The multidisciplinary approach to bone metastases

Oncology (Williston Park). 2003 Jun;17(6):845-57; discussion 862-3, 867.


With recent advances in the management of cancer, the clinical course of patients with metastatic bone disease is more likely to be prolonged and accompanied by morbidity, including severe pain, hypercalcemia, pathologic fracture, and spinal cord and/or nerve root compression. The early identification of patients at higher risk for developing bone metastases enables practitioners to be proactive in their diagnosis and treatment. A multidisciplinary approach that integrates the diagnosis and treatment of the cancer, symptom management, and rehabilitation ensures optimal care. Bisphosphonates can reduce the number of skeletal-related complications, delay the onset of progressive disease in bone, and relieve metastatic bone pain caused by a variety of solid tumors with a resulting enhanced quality of life. The complexity of the clinical problem and the need to involve an array of health-care providers present a logistical and clinical challenge. A strong argument is made for a thematically integrated bone metastases program as part of the primary care of patients with cancer.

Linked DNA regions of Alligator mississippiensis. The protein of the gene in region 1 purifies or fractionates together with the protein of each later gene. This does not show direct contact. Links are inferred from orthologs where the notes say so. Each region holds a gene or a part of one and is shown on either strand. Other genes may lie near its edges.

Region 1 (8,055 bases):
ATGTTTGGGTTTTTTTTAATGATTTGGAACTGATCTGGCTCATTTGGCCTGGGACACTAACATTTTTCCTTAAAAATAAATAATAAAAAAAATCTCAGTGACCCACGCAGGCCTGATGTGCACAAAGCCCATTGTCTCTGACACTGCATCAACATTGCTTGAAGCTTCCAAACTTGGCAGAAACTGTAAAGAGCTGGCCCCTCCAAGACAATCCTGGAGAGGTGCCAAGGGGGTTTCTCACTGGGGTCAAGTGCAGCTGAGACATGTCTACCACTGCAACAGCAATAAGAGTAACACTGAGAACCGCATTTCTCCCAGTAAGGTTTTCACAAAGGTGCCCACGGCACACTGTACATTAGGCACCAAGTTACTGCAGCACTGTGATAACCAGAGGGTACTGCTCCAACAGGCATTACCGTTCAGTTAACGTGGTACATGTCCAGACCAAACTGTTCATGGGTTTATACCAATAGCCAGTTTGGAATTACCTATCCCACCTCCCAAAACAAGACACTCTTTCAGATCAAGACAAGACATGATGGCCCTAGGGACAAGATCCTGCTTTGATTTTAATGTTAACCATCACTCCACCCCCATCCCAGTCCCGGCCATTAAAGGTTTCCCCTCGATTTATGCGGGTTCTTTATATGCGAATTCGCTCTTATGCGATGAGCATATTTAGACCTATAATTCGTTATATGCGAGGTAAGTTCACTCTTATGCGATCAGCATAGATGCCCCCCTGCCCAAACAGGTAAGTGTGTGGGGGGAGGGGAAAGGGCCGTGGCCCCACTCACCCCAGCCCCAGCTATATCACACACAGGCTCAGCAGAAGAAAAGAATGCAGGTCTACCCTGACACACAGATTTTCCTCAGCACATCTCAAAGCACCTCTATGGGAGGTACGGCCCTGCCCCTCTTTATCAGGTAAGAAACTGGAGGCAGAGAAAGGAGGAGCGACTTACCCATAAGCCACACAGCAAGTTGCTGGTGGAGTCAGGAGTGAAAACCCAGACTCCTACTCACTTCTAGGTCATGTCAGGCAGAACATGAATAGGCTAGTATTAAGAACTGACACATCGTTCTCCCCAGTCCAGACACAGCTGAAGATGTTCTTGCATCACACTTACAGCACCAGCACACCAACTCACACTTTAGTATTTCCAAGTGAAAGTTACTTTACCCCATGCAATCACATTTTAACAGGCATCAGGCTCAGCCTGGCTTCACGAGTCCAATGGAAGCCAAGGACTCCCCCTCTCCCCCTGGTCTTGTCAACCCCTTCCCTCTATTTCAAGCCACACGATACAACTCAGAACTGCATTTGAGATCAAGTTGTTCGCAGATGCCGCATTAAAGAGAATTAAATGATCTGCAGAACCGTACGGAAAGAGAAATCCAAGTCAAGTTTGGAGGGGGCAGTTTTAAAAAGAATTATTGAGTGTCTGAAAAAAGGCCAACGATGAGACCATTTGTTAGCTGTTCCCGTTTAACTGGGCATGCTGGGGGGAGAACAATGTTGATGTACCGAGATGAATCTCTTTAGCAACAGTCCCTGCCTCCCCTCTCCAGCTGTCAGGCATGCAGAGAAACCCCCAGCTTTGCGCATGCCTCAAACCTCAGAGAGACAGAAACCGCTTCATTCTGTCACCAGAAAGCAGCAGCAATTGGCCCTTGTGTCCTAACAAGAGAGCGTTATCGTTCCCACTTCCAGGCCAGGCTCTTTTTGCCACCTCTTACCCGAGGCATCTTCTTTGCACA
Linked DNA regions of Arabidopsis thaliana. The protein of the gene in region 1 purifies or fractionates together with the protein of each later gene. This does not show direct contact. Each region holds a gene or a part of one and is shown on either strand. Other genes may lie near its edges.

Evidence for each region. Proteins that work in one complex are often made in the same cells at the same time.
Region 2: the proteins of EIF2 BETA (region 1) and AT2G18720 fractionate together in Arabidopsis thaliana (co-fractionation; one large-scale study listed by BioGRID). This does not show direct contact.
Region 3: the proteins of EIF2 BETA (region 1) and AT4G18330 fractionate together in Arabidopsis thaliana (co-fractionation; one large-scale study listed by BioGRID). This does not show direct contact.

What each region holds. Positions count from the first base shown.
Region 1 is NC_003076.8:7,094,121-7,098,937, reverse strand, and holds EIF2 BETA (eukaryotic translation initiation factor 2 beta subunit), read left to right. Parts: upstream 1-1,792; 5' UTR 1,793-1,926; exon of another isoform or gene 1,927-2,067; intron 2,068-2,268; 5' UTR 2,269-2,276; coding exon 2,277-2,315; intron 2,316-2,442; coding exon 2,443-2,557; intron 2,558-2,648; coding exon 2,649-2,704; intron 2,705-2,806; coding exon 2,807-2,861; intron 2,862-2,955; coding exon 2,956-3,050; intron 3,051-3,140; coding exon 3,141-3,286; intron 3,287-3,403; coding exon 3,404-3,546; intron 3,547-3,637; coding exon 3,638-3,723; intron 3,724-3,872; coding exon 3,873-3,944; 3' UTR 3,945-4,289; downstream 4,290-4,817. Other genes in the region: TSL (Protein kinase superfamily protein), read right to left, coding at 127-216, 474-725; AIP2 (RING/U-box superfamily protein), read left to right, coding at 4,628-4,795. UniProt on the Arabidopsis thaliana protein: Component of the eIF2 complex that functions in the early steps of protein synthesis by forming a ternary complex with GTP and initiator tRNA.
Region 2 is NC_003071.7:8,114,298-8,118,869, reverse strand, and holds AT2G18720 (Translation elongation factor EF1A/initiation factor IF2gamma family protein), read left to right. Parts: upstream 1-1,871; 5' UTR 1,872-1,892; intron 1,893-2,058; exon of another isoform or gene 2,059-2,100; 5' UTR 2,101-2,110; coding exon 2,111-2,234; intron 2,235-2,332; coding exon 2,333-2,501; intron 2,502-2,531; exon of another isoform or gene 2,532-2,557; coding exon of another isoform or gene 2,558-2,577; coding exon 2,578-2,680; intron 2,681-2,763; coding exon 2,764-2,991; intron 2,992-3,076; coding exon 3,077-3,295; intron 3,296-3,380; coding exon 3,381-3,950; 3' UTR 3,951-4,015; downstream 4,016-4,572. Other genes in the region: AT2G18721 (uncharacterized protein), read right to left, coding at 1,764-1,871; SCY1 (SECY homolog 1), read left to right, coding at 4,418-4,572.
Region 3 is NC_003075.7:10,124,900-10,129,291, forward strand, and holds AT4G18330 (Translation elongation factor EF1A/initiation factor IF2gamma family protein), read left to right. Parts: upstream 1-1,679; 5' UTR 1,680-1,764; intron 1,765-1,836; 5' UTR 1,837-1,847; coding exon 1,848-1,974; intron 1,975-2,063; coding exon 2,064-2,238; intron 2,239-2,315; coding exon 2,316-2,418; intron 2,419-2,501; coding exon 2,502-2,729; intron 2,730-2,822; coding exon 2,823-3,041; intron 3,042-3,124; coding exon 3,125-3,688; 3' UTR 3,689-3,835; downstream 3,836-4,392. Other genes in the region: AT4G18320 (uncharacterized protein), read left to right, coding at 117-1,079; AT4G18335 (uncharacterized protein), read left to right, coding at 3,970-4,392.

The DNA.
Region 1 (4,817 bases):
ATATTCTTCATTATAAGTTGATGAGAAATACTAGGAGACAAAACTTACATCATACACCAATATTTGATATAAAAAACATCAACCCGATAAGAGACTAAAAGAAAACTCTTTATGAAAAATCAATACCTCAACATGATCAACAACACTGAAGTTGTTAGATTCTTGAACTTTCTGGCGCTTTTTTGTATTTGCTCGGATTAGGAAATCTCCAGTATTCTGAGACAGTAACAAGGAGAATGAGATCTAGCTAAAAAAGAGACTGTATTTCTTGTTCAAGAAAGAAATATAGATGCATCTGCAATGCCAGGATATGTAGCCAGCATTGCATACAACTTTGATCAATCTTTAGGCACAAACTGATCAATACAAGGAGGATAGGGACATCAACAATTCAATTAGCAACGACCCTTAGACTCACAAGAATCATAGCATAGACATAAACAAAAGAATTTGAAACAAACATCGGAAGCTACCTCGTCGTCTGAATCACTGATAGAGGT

Publication types

  • Review

MeSH terms

  • Antineoplastic Agents / therapeutic use
  • Bone Neoplasms / complications
  • Bone Neoplasms / secondary*
  • Bone Neoplasms / therapy*
  • Combined Modality Therapy
  • Diagnosis, Differential
  • Diphosphonates / therapeutic use
  • Humans
  • Interprofessional Relations*
  • Pain / etiology
  • Pain Management
  • Patient Care Planning
  • Quality of Life
  • Radiotherapy
  • Risk Factors


  • Antineoplastic Agents
  • Diphosphonates